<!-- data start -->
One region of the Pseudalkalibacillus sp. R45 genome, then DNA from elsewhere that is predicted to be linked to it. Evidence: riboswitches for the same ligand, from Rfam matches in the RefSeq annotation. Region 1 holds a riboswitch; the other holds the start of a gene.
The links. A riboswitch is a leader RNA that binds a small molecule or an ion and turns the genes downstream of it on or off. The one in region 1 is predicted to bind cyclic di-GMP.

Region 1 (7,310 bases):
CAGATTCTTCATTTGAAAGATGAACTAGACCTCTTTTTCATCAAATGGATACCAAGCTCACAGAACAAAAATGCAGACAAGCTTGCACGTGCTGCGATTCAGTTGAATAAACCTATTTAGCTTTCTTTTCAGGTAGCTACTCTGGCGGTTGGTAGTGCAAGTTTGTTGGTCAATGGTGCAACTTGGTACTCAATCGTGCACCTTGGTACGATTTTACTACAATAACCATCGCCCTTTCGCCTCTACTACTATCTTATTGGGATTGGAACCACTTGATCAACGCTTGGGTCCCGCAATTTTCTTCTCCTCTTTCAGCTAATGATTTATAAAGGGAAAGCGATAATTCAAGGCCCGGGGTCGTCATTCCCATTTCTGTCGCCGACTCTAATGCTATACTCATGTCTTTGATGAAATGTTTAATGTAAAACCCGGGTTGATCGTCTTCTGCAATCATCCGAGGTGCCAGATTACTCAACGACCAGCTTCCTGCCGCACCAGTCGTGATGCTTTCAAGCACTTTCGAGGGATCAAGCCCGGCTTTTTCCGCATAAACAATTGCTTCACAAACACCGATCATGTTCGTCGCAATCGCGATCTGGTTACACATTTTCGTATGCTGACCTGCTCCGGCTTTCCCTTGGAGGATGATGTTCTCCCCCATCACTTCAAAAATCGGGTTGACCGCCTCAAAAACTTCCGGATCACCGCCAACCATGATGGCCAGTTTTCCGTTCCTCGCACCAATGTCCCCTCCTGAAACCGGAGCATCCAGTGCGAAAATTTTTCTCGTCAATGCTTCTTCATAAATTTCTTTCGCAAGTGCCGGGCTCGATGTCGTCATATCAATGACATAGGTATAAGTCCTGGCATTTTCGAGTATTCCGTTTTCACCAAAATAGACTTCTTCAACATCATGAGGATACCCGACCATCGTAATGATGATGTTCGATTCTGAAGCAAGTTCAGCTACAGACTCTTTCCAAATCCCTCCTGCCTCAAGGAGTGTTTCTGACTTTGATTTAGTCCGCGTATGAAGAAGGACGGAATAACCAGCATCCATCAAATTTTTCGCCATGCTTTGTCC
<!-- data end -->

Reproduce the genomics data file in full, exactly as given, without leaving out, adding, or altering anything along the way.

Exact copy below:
One region of the Pseudalkalibacillus sp. R45 genome, then DNA from elsewhere that is predicted to be linked to it. Evidence: riboswitches for the same ligand, from Rfam matches in the RefSeq annotation. Region 1 holds a riboswitch; the other holds the start of a gene.
The links. A riboswitch is a leader RNA that binds a small molecule or an ion and turns the genes downstream of it on or off. The one in region 1 is predicted to bind cyclic di-GMP.

Region 1 (7,310 bases):
CAGATTCTTCATTTGAAAGATGAACTAGACCTCTTTTTCATCAAATGGATACCAAGCTCACAGAACAAAAATGCAGACAAGCTTGCACGTGCTGCGATTCAGTTGAATAAACCTATTTAGCTTTCTTTTCAGGTAGCTACTCTGGCGGTTGGTAGTGCAAGTTTGTTGGTCAATGGTGCAACTTGGTACTCAATCGTGCACCTTGGTACGATTTTACTACAATAACCATCGCCCTTTCGCCTCTACTACTATCTTATTGGGATTGGAACCACTTGATCAACGCTTGGGTCCCGCAATTTTCTTCTCCTCTTTCAGCTAATGATTTATAAAGGGAAAGCGATAATTCAAGGCCCGGGGTCGTCATTCCCATTTCTGTCGCCGACTCTAATGCTATACTCATGTCTTTGATGAAATGTTTAATGTAAAACCCGGGTTGATCGTCTTCTGCAATCATCCGAGGTGCCAGATTACTCAACGACCAGCTTCCTGCCGCACCAGTCGTGATGCTTTCAAGCACTTTCGAGGGATCAAGCCCGGCTTTTTCCGCATAAACAATTGCTTCACAAACACCGATCATGTTCGTCGCAATCGCGATCTGGTTACACATTTTCGTATGCTGACCTGCTCCGGCTTTCCCTTGGAGGATGATGTTCTCCCCCATCACTTCAAAAATCGGGTTGACCGCCTCAAAAACTTCCGGATCACCGCCAACCATGATGGCCAGTTTTCCGTTCCTCGCACCAATGTCCCCTCCTGAAACCGGAGCATCCAGTGCGAAAATTTTTCTCGTCAATGCTTCTTCATAAATTTCTTTCGCAAGTGCCGGGCTCGATGTCGTCATATCAATGACATAGGTATAAGTCCTGGCATTTTCGAGTATTCCGTTTTCACCAAAATAGACTTCTTCAACATCATGAGGATACCCGACCATCGTAATGATGATGTTCGATTCTGAAGCAAGTTCAGCTACAGACTCTTTCCAAATCCCTCCTGCCTCAAGGAGTGTTTCTGACTTTGATTTAGTCCGCGTATGAAGAAGGACGGAATAACCAGCATCCATCAAATTTTTCGCCATGCTTTGTCC